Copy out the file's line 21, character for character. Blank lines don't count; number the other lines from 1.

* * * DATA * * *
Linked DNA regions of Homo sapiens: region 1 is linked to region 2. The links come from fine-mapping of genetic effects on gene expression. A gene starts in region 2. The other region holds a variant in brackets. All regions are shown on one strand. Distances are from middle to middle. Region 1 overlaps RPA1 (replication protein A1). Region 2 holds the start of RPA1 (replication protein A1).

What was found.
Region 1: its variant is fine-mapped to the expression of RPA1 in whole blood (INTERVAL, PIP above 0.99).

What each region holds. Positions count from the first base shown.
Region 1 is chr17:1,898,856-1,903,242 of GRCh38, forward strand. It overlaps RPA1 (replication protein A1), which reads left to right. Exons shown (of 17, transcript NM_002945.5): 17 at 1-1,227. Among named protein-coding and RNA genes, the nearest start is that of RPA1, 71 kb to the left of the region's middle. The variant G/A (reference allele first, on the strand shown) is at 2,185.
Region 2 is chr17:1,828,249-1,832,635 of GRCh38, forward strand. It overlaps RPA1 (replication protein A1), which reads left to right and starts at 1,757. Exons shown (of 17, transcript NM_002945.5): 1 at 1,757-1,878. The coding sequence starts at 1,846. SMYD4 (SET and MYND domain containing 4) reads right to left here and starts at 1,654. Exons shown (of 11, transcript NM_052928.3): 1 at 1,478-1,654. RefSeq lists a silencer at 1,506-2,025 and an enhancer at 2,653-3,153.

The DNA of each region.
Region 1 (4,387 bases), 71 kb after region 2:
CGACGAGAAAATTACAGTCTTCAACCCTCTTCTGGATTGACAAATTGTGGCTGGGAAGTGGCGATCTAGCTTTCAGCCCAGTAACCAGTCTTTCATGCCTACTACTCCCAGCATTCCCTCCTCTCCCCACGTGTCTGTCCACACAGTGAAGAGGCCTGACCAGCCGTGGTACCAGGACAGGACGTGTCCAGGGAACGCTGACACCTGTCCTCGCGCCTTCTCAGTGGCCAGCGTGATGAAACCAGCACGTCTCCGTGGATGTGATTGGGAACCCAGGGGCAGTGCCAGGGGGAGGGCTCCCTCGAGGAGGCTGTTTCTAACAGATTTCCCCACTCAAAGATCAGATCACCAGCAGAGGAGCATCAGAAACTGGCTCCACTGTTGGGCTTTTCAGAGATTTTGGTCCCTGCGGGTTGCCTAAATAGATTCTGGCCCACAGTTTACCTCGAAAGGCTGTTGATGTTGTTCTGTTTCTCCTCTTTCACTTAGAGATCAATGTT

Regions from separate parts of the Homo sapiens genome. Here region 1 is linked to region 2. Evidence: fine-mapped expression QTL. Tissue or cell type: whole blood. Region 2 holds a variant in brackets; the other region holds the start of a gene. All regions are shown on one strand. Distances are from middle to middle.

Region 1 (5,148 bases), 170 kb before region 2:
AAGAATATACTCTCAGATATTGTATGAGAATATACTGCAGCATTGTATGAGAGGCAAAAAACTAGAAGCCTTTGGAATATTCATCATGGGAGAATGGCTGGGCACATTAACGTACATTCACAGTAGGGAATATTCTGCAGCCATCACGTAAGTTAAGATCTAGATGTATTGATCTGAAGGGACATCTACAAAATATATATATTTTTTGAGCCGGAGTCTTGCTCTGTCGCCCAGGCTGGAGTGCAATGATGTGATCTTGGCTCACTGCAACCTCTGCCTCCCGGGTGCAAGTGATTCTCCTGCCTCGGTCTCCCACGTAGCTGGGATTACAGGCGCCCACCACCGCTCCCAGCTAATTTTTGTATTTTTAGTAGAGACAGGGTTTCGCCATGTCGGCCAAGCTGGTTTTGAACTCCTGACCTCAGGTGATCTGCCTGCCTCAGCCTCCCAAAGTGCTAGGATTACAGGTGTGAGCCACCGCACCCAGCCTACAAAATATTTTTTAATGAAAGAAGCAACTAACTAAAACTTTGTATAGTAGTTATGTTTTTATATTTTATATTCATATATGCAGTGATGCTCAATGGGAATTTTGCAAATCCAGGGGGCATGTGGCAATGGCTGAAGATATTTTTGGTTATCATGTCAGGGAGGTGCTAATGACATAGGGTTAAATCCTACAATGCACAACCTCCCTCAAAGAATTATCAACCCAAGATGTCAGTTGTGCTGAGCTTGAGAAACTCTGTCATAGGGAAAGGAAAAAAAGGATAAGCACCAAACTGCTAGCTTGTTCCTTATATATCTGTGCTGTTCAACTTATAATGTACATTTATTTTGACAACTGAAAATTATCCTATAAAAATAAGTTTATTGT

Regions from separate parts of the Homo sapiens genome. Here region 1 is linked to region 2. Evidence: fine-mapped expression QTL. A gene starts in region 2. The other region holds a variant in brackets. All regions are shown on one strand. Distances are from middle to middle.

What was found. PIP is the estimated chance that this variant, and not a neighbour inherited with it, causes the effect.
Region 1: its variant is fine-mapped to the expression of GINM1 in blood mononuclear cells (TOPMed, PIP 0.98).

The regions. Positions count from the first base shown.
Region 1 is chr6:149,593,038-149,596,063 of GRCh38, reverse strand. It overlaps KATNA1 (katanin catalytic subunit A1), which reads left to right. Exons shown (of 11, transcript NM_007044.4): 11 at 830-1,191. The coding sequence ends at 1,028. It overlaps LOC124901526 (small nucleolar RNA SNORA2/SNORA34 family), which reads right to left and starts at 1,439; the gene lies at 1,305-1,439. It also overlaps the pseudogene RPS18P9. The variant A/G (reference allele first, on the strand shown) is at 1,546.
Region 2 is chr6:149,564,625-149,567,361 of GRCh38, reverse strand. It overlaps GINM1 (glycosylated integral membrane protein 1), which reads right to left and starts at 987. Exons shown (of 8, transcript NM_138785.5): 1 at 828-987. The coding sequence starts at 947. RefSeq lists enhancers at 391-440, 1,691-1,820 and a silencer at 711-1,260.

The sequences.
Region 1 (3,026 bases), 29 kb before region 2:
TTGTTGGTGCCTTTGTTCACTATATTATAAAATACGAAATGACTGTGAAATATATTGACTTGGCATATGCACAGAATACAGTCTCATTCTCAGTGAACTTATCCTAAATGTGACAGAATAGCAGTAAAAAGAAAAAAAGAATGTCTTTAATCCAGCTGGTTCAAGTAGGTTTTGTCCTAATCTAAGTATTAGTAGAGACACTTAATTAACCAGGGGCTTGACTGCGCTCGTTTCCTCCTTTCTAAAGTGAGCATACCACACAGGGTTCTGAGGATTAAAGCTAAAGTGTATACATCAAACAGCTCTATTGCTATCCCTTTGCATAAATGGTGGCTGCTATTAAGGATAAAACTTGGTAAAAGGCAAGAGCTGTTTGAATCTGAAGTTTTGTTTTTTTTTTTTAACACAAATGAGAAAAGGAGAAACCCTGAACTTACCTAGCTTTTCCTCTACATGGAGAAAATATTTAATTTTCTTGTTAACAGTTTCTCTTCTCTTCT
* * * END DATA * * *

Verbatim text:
TTGTTGGTGCCTTTGTTCACTATATTATAAAATACGAAATGACTGTGAAATATATTGACTTGGCATATGCACAGAATACAGTCTCATTCTCAGTGAACTTATCCTAAATGTGACAGAATAGCAGTAAAAAGAAAAAAAGAATGTCTTTAATCCAGCTGGTTCAAGTAGGTTTTGTCCTAATCTAAGTATTAGTAGAGACACTTAATTAACCAGGGGCTTGACTGCGCTCGTTTCCTCCTTTCTAAAGTGAGCATACCACACAGGGTTCTGAGGATTAAAGCTAAAGTGTATACATCAAACAGCTCTATTGCTATCCCTTTGCATAAATGGTGGCTGCTATTAAGGATAAAACTTGGTAAAAGGCAAGAGCTGTTTGAATCTGAAGTTTTGTTTTTTTTTTTTAACACAAATGAGAAAAGGAGAAACCCTGAACTTACCTAGCTTTTCCTCTACATGGAGAAAATATTTAATTTTCTTGTTAACAGTTTCTCTTCTCTTCT